“N-nitrosamine is one of the most carcinogenic substances,” the study's authors said. “There is a pressing need for manufacturers to tackle this problem.” The study said the carcinogen is thought to be present in a substance used to improve condom elasticity. When the rubber material comes in contact with human bodily fluids, it can release traces of N-nitrosamine.

But since there are no prescribed limits of N-nitrosamine for condoms, the study hasn't caused panic among manufacturers or mass recalling of the products from counters.
Local government officials said condom users should not stop using rubber contraceptives based on the results of the study because N-nitrosamine does not present an immediate health risk.

Germany's biggest erotica company, Beate Uhse, however, has decided to play it safe. Shortly after the results of the study were introduced the group banned chocolate-flavored condoms from its range. The study had shown condoms laced with a chocolate flavoring had overwhelming high levels of N-nitrosamine.

Safer Alternatives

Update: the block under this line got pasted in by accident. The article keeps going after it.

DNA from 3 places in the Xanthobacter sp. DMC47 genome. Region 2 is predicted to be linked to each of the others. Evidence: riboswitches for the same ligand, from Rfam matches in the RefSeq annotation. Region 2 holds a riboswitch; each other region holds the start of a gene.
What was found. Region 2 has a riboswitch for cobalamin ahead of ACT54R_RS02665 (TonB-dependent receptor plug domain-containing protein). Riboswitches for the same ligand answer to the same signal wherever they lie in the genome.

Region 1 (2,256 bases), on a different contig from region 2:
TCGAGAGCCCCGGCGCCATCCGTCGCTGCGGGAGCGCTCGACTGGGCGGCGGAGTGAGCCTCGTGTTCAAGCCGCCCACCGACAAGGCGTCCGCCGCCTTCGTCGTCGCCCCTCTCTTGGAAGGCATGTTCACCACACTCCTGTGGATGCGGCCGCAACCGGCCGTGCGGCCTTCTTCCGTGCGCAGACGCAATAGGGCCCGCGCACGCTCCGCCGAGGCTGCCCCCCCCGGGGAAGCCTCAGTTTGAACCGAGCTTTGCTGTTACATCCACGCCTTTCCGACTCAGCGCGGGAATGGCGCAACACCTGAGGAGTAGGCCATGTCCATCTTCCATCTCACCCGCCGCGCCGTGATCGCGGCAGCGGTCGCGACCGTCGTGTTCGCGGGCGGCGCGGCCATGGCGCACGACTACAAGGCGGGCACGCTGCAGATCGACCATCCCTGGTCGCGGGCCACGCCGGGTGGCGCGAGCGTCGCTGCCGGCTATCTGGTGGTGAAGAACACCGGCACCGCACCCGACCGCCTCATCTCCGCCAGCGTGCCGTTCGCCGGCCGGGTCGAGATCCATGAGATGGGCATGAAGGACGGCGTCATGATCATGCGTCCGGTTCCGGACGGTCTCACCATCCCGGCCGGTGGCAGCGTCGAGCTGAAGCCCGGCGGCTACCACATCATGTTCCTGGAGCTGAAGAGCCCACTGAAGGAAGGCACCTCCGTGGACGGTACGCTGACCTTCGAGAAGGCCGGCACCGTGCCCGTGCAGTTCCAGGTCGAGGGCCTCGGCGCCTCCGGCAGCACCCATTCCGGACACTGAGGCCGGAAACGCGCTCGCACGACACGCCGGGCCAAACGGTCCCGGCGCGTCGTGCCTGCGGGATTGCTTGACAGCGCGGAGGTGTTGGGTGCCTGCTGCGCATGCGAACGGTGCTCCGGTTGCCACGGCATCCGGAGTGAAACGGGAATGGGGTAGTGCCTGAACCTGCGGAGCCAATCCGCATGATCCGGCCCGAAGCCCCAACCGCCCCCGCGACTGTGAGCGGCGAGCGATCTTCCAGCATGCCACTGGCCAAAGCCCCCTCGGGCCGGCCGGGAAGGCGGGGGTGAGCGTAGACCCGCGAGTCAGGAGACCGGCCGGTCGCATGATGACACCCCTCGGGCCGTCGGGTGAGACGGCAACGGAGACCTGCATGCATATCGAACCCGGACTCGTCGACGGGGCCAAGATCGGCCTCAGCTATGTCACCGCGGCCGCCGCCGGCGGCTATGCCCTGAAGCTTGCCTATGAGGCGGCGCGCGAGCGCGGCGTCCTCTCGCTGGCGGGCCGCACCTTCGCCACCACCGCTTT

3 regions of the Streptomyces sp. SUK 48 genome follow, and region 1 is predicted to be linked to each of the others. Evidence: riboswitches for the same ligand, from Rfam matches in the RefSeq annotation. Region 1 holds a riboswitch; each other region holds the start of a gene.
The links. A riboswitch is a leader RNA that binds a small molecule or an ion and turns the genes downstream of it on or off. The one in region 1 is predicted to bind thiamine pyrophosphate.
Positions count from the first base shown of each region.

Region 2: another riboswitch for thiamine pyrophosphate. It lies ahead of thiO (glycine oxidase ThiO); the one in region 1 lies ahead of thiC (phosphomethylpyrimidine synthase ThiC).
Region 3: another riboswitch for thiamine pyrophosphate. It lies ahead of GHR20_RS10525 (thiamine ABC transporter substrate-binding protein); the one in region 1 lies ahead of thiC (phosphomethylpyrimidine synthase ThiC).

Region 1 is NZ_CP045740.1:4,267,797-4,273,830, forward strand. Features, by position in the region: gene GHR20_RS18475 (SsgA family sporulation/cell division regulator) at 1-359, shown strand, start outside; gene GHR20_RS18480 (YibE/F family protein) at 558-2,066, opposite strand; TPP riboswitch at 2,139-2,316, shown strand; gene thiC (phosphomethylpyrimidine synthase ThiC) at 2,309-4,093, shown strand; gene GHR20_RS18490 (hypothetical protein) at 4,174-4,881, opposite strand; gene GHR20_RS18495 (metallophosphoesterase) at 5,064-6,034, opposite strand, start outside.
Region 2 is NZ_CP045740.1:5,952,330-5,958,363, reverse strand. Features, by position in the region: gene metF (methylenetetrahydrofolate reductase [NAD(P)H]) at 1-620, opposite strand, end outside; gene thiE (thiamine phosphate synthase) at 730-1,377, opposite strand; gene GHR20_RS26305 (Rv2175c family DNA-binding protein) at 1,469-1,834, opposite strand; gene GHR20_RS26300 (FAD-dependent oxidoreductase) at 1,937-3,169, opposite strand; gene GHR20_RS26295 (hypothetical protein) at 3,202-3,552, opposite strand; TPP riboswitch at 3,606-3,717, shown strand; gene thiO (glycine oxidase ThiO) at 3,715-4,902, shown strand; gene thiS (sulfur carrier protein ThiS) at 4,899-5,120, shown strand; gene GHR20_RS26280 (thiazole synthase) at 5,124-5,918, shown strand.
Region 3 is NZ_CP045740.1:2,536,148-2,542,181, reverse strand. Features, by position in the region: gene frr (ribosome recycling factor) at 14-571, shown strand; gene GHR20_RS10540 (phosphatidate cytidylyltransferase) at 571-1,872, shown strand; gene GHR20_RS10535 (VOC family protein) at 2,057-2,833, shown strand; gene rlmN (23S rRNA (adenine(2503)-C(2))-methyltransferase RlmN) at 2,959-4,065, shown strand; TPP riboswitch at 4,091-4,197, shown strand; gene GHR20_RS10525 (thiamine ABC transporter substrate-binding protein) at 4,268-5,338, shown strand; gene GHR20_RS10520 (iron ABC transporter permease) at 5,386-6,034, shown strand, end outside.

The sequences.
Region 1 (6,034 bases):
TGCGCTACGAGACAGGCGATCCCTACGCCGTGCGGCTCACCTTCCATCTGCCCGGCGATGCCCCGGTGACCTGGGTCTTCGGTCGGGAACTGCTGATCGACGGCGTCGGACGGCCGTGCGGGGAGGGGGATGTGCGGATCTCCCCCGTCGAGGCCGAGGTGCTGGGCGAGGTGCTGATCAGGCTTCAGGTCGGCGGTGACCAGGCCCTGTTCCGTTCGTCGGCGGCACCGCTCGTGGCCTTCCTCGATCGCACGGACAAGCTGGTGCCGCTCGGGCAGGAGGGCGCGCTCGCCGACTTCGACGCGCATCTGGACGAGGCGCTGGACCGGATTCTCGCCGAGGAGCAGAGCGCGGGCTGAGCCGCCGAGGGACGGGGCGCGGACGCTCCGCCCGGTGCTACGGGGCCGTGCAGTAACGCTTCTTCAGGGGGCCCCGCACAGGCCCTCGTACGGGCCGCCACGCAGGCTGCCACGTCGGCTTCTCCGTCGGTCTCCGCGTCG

The jury is out on the exact toll of chemicals on life and libido, but better vibes come from safer materials: medical-grade silicone or rolling a non-toxic condom over a trusty old vibrator that you suspect has phthalates.

“Many factors are involved in keeping the vagina naturally lubricated, but anything that sabotages your hormone levels or your body’s blood flow can make you feel like the Sahara Desert,” said Dr. Lauren Streicher.

Meanwhile use aloe vera gel, vitamin E oil, cocoa butter, coconut oil, shea butter, almond oil, or olive oil so everything works and nothing hurts.

Being in a healthy, fulfilling sexual relationship can do wonders for your health. Fulbright reminds you of the fringe benefits of getting busy: Sex improves the muscle tone of the pelvic floor, lubricates the vaginal tissues, can help prevent yeast infections, releases stress, and eases migraines, chronic back pain and PMS-related cramps.

Sex also has the potential for lowering your risk of developing heart disease, boosting your immune system and making you look younger.

Enjoy sex and live longer!